Are criminals born or made?
Both, says Jill Portnoy, an assistant professor in the School of Criminology and Justice Studies.
Portnoy studies biological and social factors that interact to explain and predict aggressive, impulsive and risky behavior – so she can help figure out effective ways to intervene before anti-social behavior escalates into crime.
This fall, Portnoy will offer "Internship in Criminal Justice" as a class for 12 undergraduates, who will earn credit for learning about the research process through direct involvement in one of her projects: measuring life stresses, heart rate and criminal behavior among adults in the community across their lifetimes. And in November, the American Society of Criminology's Division of Developmental and Life-Course Criminology will present her with its early career award.
Recently, she sat down with us to talk about her work.
Q: How did you get interested in this particular area of criminal justice research?
A: I’ve always been interested in the criminal brain: Why do people do it? For a long time, the argument was “nature versus nurture” – whether people have something in their physiological makeup that predisposes them to a life of crime, or whether social factors like abusive parents or living in an impoverished neighborhood cause criminal behavior.
Of course, it’s both. Biology and social environment interact in complex ways that we’re just beginning to figure out. Before we can design effective interventions, we need to do research to understand what’s happening.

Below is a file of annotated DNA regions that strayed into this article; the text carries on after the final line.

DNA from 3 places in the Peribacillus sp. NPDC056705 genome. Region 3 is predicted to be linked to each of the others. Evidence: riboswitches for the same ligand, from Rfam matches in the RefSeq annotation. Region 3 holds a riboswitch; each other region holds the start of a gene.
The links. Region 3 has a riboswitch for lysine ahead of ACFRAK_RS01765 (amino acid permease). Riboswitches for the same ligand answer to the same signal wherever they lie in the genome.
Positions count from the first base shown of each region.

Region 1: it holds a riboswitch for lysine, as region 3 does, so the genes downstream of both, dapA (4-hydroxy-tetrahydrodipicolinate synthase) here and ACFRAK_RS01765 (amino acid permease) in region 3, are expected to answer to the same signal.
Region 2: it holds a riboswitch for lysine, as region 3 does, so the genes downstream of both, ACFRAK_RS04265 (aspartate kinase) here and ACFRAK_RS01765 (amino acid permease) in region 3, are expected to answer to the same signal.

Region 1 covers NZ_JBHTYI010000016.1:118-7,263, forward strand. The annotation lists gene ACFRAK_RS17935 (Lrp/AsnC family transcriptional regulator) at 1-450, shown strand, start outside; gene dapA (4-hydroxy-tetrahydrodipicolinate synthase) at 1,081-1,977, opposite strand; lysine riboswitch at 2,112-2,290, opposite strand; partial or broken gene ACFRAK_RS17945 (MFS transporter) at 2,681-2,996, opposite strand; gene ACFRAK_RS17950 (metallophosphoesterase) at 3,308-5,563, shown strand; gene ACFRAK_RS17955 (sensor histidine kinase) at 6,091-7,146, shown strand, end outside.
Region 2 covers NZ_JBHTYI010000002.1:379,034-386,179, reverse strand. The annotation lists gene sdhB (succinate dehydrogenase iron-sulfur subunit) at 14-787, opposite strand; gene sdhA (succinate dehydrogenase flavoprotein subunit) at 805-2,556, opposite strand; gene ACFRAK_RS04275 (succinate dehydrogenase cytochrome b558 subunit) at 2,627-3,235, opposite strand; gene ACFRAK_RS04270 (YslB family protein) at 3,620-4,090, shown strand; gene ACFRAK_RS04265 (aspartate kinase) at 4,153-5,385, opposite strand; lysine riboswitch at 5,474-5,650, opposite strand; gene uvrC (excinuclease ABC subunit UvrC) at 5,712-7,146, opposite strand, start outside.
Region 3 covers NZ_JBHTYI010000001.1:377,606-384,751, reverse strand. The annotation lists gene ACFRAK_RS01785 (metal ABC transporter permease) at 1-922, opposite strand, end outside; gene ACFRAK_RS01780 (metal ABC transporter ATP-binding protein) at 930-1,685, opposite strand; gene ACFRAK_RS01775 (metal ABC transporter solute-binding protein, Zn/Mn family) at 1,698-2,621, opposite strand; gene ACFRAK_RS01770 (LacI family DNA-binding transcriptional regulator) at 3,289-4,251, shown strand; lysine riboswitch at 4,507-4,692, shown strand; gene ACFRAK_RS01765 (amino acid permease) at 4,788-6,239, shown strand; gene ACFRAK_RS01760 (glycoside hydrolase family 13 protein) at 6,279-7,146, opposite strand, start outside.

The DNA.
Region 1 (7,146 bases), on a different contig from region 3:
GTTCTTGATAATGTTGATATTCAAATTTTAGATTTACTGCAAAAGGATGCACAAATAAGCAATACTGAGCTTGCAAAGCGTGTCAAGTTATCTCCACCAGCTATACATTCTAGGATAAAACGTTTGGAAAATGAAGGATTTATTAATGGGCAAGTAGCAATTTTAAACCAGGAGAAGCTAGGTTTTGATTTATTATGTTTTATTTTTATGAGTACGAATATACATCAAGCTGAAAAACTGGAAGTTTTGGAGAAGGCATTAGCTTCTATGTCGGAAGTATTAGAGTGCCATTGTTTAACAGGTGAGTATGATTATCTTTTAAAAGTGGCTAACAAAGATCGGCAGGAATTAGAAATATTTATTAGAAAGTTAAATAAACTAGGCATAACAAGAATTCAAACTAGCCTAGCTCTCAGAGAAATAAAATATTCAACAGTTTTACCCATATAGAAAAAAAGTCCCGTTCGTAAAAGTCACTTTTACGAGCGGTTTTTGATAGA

Q: Can you give me an example from your own research?
A: We had known for a while that people with a low resting heart rate tend to engage in more anti-social behavior, but we really didn’t know why. There’s a prominent theory that a low heart rate is unpleasant, so people with lower-than-average heart rates seek out stimulation to raise their heart rates.
Working with Prof. Adrian Raine at the University of Pennsylvania, I found support for this theory in data collected for a long-term study: the Pittsburgh Youth Study, which followed hundreds of boys in the Pittsburgh public schools over many years. We looked at 335 boys and their heart rates at rest, as well as during cognitive and stressful tasks.
Then we looked at whether there was a correlation between resting heart rate and their answers to questions measuring sensation-seeking, like whether they would enjoy getting lost in a new place or doing something “crazy” just for fun. Those with lower resting heart rates were more likely to answer “yes.” They were also more likely to self-report anti-social behavior. This supported the idea that people with low heart rates engage in anti-social behaviors as a form of sensation-seeking.
Q: Yet surely there are harmless ways to increase your heart rate, like playing competitive sports. What makes someone act out in an anti-social way?
A: The social environment is likely a factor, too. Low heart rate may be especially problematic for people living in social environments that have few options for positive forms of stimulation.
But environment doesn’t explain everything, either. Another study I did looked at students in a very different social environment: a private university in the Northeast. It found that those with lower resting heart rates were more likely to report that they’d cheated on tests, plagiarized or committed other forms of academic dishonesty.